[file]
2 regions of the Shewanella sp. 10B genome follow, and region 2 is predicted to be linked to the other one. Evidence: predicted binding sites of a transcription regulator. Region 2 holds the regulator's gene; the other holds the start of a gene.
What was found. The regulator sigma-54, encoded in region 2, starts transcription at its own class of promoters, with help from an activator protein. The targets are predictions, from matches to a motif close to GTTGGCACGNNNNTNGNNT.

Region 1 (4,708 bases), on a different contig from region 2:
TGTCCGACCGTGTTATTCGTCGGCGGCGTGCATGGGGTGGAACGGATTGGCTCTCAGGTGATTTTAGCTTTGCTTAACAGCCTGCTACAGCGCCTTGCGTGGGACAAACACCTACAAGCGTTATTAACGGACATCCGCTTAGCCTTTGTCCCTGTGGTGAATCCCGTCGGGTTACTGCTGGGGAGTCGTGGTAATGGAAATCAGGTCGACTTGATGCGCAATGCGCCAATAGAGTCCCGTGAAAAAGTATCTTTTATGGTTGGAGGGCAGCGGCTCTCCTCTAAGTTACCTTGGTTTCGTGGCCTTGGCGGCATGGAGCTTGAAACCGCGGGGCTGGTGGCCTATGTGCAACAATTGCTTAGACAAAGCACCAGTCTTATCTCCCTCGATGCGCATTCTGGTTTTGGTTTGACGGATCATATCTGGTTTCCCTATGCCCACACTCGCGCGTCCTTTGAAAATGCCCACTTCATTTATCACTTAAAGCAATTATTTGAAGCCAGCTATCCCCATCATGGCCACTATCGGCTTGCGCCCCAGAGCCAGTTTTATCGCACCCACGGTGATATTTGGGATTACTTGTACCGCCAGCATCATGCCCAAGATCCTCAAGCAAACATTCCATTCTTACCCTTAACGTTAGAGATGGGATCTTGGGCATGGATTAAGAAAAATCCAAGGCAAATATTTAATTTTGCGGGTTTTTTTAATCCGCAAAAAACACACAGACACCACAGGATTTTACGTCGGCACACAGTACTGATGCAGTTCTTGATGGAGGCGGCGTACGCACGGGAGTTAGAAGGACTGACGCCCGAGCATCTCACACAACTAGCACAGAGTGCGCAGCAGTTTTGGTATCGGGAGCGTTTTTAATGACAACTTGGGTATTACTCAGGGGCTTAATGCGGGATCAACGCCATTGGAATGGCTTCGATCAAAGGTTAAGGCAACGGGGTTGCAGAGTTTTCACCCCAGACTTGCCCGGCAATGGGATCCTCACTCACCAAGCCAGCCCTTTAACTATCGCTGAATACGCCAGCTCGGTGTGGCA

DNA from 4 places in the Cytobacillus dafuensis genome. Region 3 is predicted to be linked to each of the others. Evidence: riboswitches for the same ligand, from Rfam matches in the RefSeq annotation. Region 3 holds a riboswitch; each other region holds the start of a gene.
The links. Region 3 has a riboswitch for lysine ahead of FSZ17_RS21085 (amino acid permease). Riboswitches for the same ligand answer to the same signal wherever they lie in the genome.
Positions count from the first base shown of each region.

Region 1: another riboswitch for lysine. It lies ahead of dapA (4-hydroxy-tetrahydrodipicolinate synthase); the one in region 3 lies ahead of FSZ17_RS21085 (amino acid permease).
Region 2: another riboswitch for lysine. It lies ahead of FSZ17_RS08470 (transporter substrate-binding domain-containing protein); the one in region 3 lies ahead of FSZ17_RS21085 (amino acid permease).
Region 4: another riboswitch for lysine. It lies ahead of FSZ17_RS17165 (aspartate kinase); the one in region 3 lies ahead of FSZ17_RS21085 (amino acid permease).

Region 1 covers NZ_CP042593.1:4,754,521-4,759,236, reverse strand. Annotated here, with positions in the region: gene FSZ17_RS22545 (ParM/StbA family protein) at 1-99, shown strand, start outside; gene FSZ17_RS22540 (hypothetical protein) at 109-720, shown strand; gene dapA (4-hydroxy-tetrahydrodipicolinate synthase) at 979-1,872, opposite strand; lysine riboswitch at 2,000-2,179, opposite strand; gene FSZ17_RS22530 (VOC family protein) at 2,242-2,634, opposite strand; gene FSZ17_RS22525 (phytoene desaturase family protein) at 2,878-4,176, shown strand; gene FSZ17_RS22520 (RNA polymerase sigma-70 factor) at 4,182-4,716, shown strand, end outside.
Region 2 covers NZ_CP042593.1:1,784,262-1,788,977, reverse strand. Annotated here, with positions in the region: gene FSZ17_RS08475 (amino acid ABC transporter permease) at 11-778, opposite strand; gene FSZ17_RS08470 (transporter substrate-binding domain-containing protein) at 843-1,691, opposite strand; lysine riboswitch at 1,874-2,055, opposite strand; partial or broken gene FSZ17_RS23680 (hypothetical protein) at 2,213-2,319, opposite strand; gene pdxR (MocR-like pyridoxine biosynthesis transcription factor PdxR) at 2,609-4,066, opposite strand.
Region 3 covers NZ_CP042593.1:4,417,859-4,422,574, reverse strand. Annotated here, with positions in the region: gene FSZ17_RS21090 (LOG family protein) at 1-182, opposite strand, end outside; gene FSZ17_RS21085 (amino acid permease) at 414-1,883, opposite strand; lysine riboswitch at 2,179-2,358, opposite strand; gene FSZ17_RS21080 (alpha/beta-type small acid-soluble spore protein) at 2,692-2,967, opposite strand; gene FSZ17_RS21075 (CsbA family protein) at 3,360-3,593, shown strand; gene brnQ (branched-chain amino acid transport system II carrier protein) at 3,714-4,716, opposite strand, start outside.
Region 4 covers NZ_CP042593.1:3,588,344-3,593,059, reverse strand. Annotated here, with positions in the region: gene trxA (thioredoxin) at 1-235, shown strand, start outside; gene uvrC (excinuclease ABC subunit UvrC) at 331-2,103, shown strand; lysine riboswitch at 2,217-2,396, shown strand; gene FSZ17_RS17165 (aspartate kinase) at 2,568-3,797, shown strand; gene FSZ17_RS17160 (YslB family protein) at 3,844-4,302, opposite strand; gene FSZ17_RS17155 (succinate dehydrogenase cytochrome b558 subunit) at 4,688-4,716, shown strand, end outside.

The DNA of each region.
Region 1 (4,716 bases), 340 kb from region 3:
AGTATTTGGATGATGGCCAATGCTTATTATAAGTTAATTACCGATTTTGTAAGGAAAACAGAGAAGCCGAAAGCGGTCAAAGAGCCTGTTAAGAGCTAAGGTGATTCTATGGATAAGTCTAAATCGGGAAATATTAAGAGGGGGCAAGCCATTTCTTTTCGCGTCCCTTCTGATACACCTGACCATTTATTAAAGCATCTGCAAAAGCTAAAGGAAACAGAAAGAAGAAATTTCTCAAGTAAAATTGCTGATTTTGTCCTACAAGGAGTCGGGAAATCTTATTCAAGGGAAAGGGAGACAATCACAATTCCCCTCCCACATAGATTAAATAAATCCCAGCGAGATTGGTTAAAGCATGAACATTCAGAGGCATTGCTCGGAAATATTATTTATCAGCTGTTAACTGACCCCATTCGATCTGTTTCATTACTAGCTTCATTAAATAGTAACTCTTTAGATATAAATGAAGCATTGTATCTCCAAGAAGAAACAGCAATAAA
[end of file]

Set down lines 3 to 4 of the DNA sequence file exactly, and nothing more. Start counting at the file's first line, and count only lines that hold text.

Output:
Region 1 (4,708 bases), on a different contig from region 2:
TGTCCGACCGTGTTATTCGTCGGCGGCGTGCATGGGGTGGAACGGATTGGCTCTCAGGTGATTTTAGCTTTGCTTAACAGCCTGCTACAGCGCCTTGCGTGGGACAAACACCTACAAGCGTTATTAACGGACATCCGCTTAGCCTTTGTCCCTGTGGTGAATCCCGTCGGGTTACTGCTGGGGAGTCGTGGTAATGGAAATCAGGTCGACTTGATGCGCAATGCGCCAATAGAGTCCCGTGAAAAAGTATCTTTTATGGTTGGAGGGCAGCGGCTCTCCTCTAAGTTACCTTGGTTTCGTGGCCTTGGCGGCATGGAGCTTGAAACCGCGGGGCTGGTGGCCTATGTGCAACAATTGCTTAGACAAAGCACCAGTCTTATCTCCCTCGATGCGCATTCTGGTTTTGGTTTGACGGATCATATCTGGTTTCCCTATGCCCACACTCGCGCGTCCTTTGAAAATGCCCACTTCATTTATCACTTAAAGCAATTATTTGAAGCCAGCTATCCCCATCATGGCCACTATCGGCTTGCGCCCCAGAGCCAGTTTTATCGCACCCACGGTGATATTTGGGATTACTTGTACCGCCAGCATCATGCCCAAGATCCTCAAGCAAACATTCCATTCTTACCCTTAACGTTAGAGATGGGATCTTGGGCATGGATTAAGAAAAATCCAAGGCAAATATTTAATTTTGCGGGTTTTTTTAATCCGCAAAAAACACACAGACACCACAGGATTTTACGTCGGCACACAGTACTGATGCAGTTCTTGATGGAGGCGGCGTACGCACGGGAGTTAGAAGGACTGACGCCCGAGCATCTCACACAACTAGCACAGAGTGCGCAGCAGTTTTGGTATCGGGAGCGTTTTTAATGACAACTTGGGTATTACTCAGGGGCTTAATGCGGGATCAACGCCATTGGAATGGCTTCGATCAAAGGTTAAGGCAACGGGGTTGCAGAGTTTTCACCCCAGACTTGCCCGGCAATGGGATCCTCACTCACCAAGCCAGCCCTTTAACTATCGCTGAATACGCCAGCTCGGTGTGGCA